With Kyle Gibson lost for the season due to Tommy John surgery it leaves Liam Hendricks as the Twins closest to the Majors/best option to get a call-up in 2012. A 23-year old right-hander, Hendricks made 4 starts for the Twins late in the year, posting a respectable 6.2 K/9 and 2.3 BB/9. His command and control in the minors have been ridiculous, walking 0.6 batters per nine innings pitched in Triple-A last year and often being around the 1.0 mark through his career. At the MLB level I would not be surprised by sub 6.0 K/9 long-term as Hendricks is a pitch-to-contact, sinker/slider/change guy who likes to rely on his defense. Looks like a viable inning-eater to me long-term in the middle of the Twins’ rotation.

New York Yankees

Manny Banuelos and Dellin Betances is the Yankees power lefty/righty combo. Both pitchers pitched at Double-A and Triple-A (Betances got a small taste of the Majors). Both continued to generate fantastic strikeout rates. Both also struggled to throw strikes consistently. However, they look nothing alike. Banuelos is a slight 155, 5’1l lefty and Betances is a hulking 6’8” 260 pounder.

Keep in mind that Banuelos turned just 20 in March of last year and is still a rather raw product, but does still have three-plus pitch potential. Right now it is all about becoming more of a pitcher and gaining some consistency. He has time on his side and while he is technically close to the Majors, his upside says “don’t rush him”.

Betances is a bit older and will be 24 before the start of the season. Like Banuelos he has multiple plus-pitches, but as per his BB/9, he has difficulty repeating and getting them over for strikes consistently. I would not be surprised if Betances ends up in relief. Given his arsenal, though, he will likely get at least one more chance to stay in a starting role.

Adam Warren and D.J. Mitchell are the Yankees low-risk, lower-ceiling upper level options. Warren has a higher ceiling of the two with a fastball that can touch the mid-nineties and a workable second pitch or two. He profiles as a back-end of the rotation type without a standout pitch. I suspect he might do better as a reliever in an effort to add some velocity and better utilize his slider. Mitchell’s stuff is more average or fringy across the board and has slightly weaker command, but he does a better job of keeping the ball on the ground.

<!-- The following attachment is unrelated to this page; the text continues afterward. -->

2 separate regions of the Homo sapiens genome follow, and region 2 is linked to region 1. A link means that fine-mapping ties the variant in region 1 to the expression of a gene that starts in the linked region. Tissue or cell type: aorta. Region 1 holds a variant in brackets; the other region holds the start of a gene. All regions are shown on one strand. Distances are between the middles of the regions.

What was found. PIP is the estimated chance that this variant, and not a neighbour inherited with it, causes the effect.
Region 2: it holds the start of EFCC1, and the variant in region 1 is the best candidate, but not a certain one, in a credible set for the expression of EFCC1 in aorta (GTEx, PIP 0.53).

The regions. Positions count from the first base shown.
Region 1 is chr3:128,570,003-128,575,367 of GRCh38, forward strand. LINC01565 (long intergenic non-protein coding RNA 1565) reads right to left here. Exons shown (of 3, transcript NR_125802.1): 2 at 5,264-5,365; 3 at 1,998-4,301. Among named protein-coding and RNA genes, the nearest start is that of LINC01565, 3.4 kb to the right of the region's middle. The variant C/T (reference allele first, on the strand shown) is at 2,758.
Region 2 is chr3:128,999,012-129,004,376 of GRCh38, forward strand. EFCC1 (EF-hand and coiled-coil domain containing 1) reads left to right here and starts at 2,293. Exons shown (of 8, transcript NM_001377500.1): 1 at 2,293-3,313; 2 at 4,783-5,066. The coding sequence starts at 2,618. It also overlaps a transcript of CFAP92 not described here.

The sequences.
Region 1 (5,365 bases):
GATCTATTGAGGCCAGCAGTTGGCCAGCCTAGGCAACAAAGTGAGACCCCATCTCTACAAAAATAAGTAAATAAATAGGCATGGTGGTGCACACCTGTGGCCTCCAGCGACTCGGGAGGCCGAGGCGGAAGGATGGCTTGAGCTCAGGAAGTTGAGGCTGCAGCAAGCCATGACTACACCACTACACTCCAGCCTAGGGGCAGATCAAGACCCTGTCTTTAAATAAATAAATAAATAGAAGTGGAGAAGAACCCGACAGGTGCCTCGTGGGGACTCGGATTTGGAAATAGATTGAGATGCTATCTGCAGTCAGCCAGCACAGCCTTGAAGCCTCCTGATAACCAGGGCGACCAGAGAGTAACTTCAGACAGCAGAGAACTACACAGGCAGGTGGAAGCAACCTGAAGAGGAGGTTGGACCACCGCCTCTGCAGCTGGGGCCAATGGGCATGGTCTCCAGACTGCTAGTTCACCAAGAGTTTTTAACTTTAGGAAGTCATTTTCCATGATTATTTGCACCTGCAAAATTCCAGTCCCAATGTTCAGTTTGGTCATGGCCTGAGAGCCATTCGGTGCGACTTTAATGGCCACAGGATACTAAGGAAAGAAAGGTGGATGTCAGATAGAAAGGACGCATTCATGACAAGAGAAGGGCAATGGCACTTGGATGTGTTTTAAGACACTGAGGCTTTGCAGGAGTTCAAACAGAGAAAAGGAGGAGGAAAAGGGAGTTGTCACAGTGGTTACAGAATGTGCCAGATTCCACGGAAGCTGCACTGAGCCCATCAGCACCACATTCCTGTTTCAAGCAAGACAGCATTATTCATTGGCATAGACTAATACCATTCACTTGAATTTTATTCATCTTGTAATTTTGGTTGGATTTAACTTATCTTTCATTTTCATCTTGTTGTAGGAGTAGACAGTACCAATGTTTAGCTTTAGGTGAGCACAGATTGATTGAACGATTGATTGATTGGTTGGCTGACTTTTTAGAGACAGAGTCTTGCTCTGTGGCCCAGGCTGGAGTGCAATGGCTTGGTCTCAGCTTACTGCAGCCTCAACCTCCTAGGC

Oakland Athletics

The A’s, dealt starters Trevor Cahill and Gio Gonzalez and came away with three starters in two separate deals that are close to, if not already MLB ready in Jarrod Parker (AZ), Brad Peacock (WAS), and Tom Milone (WAS).  All three are competing for opening day rotation spots. Parker has the highest upside. A 23-year old righty, Parker came back from Tommy John surgery last year and has regained his previous velocity and more importantly his control and command. Parker has a fairly deep repertoire and at least two plus pitches that make him upper end of the rotation material.

Peacock does not have Parker’s power-pitching upside, but has three pitches of average to plus quality and commands them all very well. In Double-A he produced an 11.2 K/9 and 2.1 BB/9. While I believe the strikeout rates will probably dip to the 7 or 6 range in the Majors, he still has at least middle of the rotation potential and be a more than adequate replacement for Cahill in the long run.